I know, personally, the struggles I have aren’t huge. There aren’t any major illnesses in my life. No major medical issues. No major financial issues. No major lifestyle issues. The struggles I face more than anything else are more like matters of inconvenience.

Good example? My basement flooded last night. And it wasn’t even a major flood. It was just enough water to make a mess, which I promptly cleaned up. And then I went and took a shower. And then it promptly flooded again. Again, not enough to do any major damage. Just enough to be inconvenient . . . . and to cause me to call my dad and plead for help.

I think oftentimes God will put obstacles (read that opportunities) in our path that have to be dealt with as we walk toward His goal for our lives. Some opportunities are more fun than others. But I guarantee we learn more from those than we do from the fun ones.

And even though these opportunities may feel like obstacles when we run into them, if we can keep our perspective straight, we can look at them like God sees them — stepping stones to better things.

Today’s passage comes out of the Christmas story, Luke 2:1, 4-5.

1 At that time the Roman emperor, Augustus, decreed that a census should be taken throughout the Roman Empire. 4 And because Joseph was a descendant of King David, he had to go to Bethlehem in Judea, David’s ancient home. He traveled there from the village of Nazareth in Galilee. 5 He took with him Mary, his fiancée, who was now obviously pregnant.

Talk about inconvenience.

It would have been difficult enough to travel from Nazareth to Bethlehem on foot but Mary was pregnant . . . and not just pregnant, obviously pregnant. And maybe they had a donkey. Maybe not. People always portray them with a donkey, but Mary and Joseph weren’t rich people. So I wouldn’t be too surprised if they had to walk the whole way. And I’ve never been pregnant, but I know a lot of people who have been. And walking isn’t their favorite thing to do during that period in their life.

And why did they have to do this? Because the Roman emperor said so. It was a stinkin’ census. A governmental thing. Like taxes. It interfered with everyone’s daily lives and upset the whole order of normalcy.

I can only imagine the grumbling this census caused in people. Maybe even in Mary and Joseph. I don’t know. I know I wouldn’t blame Mary for grumbling about something like this.

But what would have happened if Christ hadn’t been born in Bethlehem?

He still would have been virgin born. He still would have been the Son of God. He still would have fulfilled many of the prophecies in the Old Testament. . . . just not all of them.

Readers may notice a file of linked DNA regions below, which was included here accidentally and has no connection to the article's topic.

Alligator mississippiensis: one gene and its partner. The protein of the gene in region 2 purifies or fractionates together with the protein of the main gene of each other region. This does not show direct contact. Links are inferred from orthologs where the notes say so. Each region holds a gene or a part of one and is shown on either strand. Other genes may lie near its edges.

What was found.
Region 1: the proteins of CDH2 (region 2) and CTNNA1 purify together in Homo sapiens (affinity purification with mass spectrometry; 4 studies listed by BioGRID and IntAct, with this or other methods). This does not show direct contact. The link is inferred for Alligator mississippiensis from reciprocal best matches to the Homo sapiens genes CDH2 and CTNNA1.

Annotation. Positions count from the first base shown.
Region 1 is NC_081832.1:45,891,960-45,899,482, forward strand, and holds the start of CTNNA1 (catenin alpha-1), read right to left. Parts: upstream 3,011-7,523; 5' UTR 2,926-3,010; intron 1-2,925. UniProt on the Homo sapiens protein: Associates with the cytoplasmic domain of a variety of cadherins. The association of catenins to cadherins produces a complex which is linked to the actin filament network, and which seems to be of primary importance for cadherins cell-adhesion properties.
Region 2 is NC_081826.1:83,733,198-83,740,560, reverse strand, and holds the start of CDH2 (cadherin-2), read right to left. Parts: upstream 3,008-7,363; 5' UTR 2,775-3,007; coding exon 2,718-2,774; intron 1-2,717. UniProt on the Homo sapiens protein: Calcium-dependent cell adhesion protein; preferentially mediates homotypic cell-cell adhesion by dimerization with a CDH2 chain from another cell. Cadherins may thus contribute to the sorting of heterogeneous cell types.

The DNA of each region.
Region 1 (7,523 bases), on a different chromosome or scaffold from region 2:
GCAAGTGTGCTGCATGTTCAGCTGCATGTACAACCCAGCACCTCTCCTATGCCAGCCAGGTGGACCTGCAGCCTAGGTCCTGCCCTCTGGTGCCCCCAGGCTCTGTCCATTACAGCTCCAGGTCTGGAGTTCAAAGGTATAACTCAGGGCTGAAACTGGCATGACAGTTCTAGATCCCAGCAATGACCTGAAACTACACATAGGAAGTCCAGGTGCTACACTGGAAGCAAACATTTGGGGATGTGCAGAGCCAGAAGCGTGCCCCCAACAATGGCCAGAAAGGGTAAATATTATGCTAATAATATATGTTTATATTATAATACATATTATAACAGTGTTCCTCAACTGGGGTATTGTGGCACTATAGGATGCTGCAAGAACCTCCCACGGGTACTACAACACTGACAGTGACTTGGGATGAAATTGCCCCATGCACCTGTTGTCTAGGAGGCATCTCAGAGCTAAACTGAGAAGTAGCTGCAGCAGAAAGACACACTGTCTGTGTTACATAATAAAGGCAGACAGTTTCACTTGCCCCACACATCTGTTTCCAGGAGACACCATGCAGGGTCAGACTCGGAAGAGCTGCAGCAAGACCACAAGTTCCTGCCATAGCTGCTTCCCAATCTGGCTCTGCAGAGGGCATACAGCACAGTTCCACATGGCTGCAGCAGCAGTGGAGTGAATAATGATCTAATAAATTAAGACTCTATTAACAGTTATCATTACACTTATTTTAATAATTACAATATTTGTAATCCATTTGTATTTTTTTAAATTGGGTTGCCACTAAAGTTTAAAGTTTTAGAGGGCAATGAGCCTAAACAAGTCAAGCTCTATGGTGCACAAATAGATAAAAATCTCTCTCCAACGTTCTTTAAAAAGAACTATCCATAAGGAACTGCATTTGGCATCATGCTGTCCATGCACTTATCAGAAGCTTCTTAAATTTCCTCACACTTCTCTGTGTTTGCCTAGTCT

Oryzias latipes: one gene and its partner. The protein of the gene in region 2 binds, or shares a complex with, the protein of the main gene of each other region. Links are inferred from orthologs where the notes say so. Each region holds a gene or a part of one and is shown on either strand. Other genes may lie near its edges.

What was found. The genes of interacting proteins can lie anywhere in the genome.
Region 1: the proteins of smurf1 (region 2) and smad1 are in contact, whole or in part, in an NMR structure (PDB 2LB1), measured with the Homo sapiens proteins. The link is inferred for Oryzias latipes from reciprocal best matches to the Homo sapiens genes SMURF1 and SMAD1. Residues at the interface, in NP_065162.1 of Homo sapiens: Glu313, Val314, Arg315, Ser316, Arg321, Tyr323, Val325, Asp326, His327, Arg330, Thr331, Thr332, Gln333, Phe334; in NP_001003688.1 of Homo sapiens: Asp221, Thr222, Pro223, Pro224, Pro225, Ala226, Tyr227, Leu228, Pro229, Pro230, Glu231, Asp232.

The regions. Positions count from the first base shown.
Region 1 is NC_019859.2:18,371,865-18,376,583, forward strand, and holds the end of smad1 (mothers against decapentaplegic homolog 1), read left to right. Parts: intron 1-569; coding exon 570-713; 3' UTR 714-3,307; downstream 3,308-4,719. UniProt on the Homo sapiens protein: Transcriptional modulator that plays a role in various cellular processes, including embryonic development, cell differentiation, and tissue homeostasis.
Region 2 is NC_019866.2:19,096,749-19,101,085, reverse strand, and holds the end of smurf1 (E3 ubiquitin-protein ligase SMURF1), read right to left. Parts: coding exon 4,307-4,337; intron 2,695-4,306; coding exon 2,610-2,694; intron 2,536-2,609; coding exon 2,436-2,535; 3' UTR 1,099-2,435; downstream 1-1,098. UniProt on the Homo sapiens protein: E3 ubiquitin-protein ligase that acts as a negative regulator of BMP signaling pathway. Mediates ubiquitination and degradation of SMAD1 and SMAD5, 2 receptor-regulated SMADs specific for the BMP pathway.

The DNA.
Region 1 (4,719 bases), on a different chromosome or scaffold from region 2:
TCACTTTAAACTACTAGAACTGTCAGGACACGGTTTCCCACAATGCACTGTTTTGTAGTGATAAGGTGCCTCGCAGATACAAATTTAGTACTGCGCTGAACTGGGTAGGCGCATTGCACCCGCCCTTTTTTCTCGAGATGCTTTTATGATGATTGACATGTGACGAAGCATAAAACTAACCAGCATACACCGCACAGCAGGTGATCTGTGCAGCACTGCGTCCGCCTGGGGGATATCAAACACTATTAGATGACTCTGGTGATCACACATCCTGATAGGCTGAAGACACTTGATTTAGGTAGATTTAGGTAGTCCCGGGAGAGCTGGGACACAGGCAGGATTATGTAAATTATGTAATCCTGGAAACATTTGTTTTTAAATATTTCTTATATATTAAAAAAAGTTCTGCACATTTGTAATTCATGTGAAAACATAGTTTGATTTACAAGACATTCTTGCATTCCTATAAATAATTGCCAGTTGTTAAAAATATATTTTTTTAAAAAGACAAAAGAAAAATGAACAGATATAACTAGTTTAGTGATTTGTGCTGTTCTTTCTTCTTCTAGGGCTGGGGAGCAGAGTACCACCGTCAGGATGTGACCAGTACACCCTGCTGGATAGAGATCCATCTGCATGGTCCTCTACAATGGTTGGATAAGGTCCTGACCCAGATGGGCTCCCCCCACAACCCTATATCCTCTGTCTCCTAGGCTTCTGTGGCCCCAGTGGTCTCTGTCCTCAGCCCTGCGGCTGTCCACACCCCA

The Old Testament is very specific saying which Bethlehem Jesus would be born in (there are two). Prophets had been very specific for hundreds of years as to the location where Christ would be born. What would have happened if Joseph had decided it was too much trouble to obey the law? What would have happened if Mary had decided to stay home?

Granted, traveling to Bethlehem had to be a terrible inconvenience, but it was necessary to fulfill prophecy.

So what does this mean for all of us?

Well, many times, God is going to ask us to do things that inconvenience us and we’re not going to understand why. I mean, maybe Mary and Joseph knew that Jesus was going to be born in Bethlehem because of all the prophecies and that’s why they didn’t have a problem going. But I guarantee, they didn’t know the far-reaching effects of having a child born there. Just like we don’t truly grasp the implications of our reactions to what God brings into our lives.

Being inconvenienced usually means that it’s something God wants you to do. Being inconveniences usually means that you’ve gotten too comfortable or too confident or too focused on something that doesn’t matter. Being inconvenienced usually means you’re only thinking about how your plans will be upset.

I can tell you the main reason I was so upset last night about my flooded basement wasn’t because of the mess, although that was troublesome. What upset me more than anything was that I had other plans for last night. And I couldn’t get them done because I had to clean up my basement. That inconvenienced me because I had wanted to do my own thing last night instead of having to take care of a wet, cold, dripping mass of towels. And I had to do it twice!

But I can also tell you that my basement floor is super clean now. So maybe it was God’s way of telling me that I needed to mop? =)

I don’t know. But what I do know is that many times God will ask things of us that seem like huge inconveniences. Things that will cause more struggles in our lives than they solve. But every time there’s a reason for it. And every time there’s something for us to learn. And every time, there’s something God is going to do with it.

So the best thing to do when inconveniences come from God is to just remember that He knows what He’s doing and try to enjoy the struggle, as strange as that sounds. Because you can look forward to the other side when it’s finished and you have gained something for your trouble. And you never know how God might use it. But you can be confident that He will.